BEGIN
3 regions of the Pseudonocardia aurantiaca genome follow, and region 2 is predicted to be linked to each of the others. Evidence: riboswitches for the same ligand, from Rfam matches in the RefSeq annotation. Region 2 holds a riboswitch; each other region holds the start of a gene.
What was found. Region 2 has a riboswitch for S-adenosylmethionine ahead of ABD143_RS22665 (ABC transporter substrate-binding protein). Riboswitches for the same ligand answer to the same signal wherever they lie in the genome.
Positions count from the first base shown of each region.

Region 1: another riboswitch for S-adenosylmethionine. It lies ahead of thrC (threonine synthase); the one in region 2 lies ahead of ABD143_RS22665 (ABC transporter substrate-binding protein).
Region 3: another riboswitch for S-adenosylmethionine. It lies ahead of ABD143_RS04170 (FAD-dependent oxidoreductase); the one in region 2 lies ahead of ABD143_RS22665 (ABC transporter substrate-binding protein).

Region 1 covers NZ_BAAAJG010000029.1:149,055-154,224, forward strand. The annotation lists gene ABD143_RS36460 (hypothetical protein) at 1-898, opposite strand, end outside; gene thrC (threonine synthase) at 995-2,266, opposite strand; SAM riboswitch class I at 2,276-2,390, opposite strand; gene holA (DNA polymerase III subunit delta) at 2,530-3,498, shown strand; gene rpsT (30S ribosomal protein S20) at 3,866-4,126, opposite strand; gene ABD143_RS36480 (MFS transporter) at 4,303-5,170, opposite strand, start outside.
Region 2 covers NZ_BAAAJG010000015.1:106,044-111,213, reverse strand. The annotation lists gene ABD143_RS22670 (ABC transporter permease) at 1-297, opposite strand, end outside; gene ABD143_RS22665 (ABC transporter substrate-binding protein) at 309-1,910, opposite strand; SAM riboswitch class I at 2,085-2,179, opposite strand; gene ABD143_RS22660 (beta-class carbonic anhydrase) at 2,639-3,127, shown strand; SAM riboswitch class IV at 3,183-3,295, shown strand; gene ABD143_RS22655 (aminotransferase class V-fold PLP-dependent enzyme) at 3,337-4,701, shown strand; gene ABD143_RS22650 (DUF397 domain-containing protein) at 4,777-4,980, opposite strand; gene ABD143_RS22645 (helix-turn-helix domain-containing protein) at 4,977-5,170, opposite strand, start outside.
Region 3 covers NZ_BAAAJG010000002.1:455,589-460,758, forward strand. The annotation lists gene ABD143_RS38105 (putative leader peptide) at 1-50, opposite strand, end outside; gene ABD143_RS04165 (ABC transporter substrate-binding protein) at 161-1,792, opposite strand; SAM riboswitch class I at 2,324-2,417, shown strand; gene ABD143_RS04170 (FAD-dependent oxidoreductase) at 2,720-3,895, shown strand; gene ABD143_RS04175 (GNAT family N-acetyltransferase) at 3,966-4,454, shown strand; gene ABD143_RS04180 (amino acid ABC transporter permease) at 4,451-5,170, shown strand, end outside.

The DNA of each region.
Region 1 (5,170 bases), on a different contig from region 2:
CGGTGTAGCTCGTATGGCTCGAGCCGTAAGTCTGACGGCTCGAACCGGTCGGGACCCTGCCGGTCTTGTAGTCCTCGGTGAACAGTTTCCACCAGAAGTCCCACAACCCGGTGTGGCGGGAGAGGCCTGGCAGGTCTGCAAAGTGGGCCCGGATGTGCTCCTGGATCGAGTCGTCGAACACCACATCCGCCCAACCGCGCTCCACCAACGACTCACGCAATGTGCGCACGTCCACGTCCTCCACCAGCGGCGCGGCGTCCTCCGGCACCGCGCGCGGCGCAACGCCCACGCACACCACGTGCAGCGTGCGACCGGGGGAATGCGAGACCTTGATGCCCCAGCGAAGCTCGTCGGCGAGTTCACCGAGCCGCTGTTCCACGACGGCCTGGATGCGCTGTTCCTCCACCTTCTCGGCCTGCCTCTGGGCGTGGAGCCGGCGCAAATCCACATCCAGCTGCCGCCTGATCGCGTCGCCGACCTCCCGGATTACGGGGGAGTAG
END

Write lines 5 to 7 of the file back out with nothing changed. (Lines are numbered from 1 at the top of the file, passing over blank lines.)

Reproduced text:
Region 3: another riboswitch for S-adenosylmethionine. It lies ahead of ABD143_RS04170 (FAD-dependent oxidoreductase); the one in region 2 lies ahead of ABD143_RS22665 (ABC transporter substrate-binding protein).

Region 1 covers NZ_BAAAJG010000029.1:149,055-154,224, forward strand. The annotation lists gene ABD143_RS36460 (hypothetical protein) at 1-898, opposite strand, end outside; gene thrC (threonine synthase) at 995-2,266, opposite strand; SAM riboswitch class I at 2,276-2,390, opposite strand; gene holA (DNA polymerase III subunit delta) at 2,530-3,498, shown strand; gene rpsT (30S ribosomal protein S20) at 3,866-4,126, opposite strand; gene ABD143_RS36480 (MFS transporter) at 4,303-5,170, opposite strand, start outside.
Region 2 covers NZ_BAAAJG010000015.1:106,044-111,213, reverse strand. The annotation lists gene ABD143_RS22670 (ABC transporter permease) at 1-297, opposite strand, end outside; gene ABD143_RS22665 (ABC transporter substrate-binding protein) at 309-1,910, opposite strand; SAM riboswitch class I at 2,085-2,179, opposite strand; gene ABD143_RS22660 (beta-class carbonic anhydrase) at 2,639-3,127, shown strand; SAM riboswitch class IV at 3,183-3,295, shown strand; gene ABD143_RS22655 (aminotransferase class V-fold PLP-dependent enzyme) at 3,337-4,701, shown strand; gene ABD143_RS22650 (DUF397 domain-containing protein) at 4,777-4,980, opposite strand; gene ABD143_RS22645 (helix-turn-helix domain-containing protein) at 4,977-5,170, opposite strand, start outside.